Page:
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August 2003           Issue #101



Religious Right Agenda In Congress

  • The House approved the Head Start reauthorization bill (H.R.2210) with a provision allowing religious organizations that receive Head Start funds to consider religion in employment decisions.  An amendment to remove the clause allowing discrimination was defeated 199 to 231.  Bell, Green, Jackson-Lee, and Lampson voted to remove the clause; Brady, Carter, Culberson, DeLay, and Paul voted to keep it.


  • The House removed from the State Department authorization bill (H.R. 1950) all aid slated for the United Nations Family Planning Agency.


  • The House voted to deny the use of funds to enforce judgments in Newdow v. U.S. Congress, which held that requiring public school students to say the Pledge of Allegiance violates the First Amendment, and Glassroth v. Moore, which held that a Ten Commandments monument put in Alabama’s state judicial building by its chief justice is unconstitutionalThe votes were on amendments to the Commerce, Justice, State, and the Judiciary appropriations bill (H R 2799).  The Newdow amendment passed by 307–119, the other by 260–161.  Brady, Carter, Culberson, DeLay, Green, and Paul voted for both, Bell and Jackson-Lee voted against both, and Lampson voted for the Newdow one and against the Moore one.  In March, the House passed a resolution (H. Res. 132) expressing its sense that the Newdow decision is inconsistent with the First Amendment and should be overturned.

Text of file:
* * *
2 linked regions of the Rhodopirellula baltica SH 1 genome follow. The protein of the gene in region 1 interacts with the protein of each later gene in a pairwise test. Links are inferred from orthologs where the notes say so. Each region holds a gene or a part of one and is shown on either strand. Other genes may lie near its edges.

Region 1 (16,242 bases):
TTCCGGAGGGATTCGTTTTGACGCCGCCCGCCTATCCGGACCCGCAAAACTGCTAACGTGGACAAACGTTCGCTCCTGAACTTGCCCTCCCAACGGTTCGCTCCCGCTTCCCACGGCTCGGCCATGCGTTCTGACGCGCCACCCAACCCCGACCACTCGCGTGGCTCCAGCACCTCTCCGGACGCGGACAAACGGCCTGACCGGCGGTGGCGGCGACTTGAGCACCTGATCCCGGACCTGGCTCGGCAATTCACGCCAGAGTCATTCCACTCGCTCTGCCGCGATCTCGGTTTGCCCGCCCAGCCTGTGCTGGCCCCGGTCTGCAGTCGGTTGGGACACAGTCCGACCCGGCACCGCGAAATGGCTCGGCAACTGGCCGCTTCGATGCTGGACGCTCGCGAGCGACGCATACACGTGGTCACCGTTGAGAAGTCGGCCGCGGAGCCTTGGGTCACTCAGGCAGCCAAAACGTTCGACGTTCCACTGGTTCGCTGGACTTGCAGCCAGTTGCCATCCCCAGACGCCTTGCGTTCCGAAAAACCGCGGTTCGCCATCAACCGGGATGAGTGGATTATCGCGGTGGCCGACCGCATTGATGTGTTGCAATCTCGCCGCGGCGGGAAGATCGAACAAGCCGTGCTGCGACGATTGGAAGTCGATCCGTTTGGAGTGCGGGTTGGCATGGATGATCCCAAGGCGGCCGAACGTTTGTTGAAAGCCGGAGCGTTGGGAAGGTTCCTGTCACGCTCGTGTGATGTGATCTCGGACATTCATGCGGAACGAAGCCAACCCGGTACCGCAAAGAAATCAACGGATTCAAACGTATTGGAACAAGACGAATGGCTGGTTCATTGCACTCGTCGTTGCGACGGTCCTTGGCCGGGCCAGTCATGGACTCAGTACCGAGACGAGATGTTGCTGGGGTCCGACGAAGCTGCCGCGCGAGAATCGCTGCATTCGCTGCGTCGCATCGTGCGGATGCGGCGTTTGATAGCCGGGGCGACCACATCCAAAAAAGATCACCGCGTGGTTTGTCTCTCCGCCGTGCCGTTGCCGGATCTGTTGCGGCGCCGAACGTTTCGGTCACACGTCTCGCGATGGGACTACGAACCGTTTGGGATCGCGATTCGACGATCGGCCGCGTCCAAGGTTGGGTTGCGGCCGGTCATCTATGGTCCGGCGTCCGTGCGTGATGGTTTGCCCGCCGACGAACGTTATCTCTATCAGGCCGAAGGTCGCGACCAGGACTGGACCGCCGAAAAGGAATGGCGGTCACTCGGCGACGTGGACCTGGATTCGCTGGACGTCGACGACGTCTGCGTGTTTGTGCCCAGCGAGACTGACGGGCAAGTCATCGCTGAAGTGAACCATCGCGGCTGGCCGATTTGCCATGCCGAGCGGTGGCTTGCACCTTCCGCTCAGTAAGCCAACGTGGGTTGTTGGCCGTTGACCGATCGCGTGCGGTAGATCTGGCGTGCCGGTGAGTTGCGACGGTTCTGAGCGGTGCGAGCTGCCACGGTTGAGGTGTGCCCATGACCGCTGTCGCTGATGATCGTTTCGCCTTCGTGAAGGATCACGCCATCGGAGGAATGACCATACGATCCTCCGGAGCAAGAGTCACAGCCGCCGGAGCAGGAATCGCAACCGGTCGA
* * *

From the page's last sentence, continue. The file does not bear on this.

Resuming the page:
Montgomery County Moderates Take On Religious Right

Montgomery County moderates mobilized to defeat another effort by the religious right to change the county’s public library policy.  In May, Mark Cadwallader, on behalf of Citizen’s Task Force for Family-Friendly Libraries, wrote County Judge Alan Sadler and two commissioners urging them to adopt a new materials selection and review policy that “stands up for community values, and decency and protection of minors, etc.”  He had honored Sadler’s request to keep work on the new policy quiet, he wrote, because “quiet change dictated from the top down…would be more effective and less messy.  Once voted into place by the commissioners, it would be done, and opposition reaction should be short-lived.”


Cadwallader is with the Republican Leadership Coucil, a local religious right group.  The RLC led an unsuccessful effort last fall to remove some books from library shelves. 


On July 14, at Sadler’s invitation, a minister and some congregants packed a Commissioners' Court hearing to support the new policy.  Most of them condemned homosexuality and demanded removal of any book that mentions homosexuality without disapproval.  They also wanted to terminate the county’s membership in the American Library Association and Texas Library Association, the librarians’ professional associations.  They charged that the ALA is atheistic and supports pornography and homosexuality and they criticized its opposition to Internet filters in public libraries.


Mainstream Montgomery County responded with a petition supporting ALA membership, the current library policy, and the library director, and objecting to the proposal that would give the Court the final say on library materials.  The group asserted that the new policy would result in censorship, with libraries reflecting only certain religious and political beliefs.  It also pointed out that the county would lose access to hundred of thousands of dollars in grants for which ALA members are eligible.  Volunteers and an online petition collected 1500 signatures.


On July 28, after two hours of citizens’ comments on both sides, Commissioners Court voted 3 to 2 to retain the current library policy and review procedures with the citizen/librarian advisory board and retain affiliations in the ALA and TLA.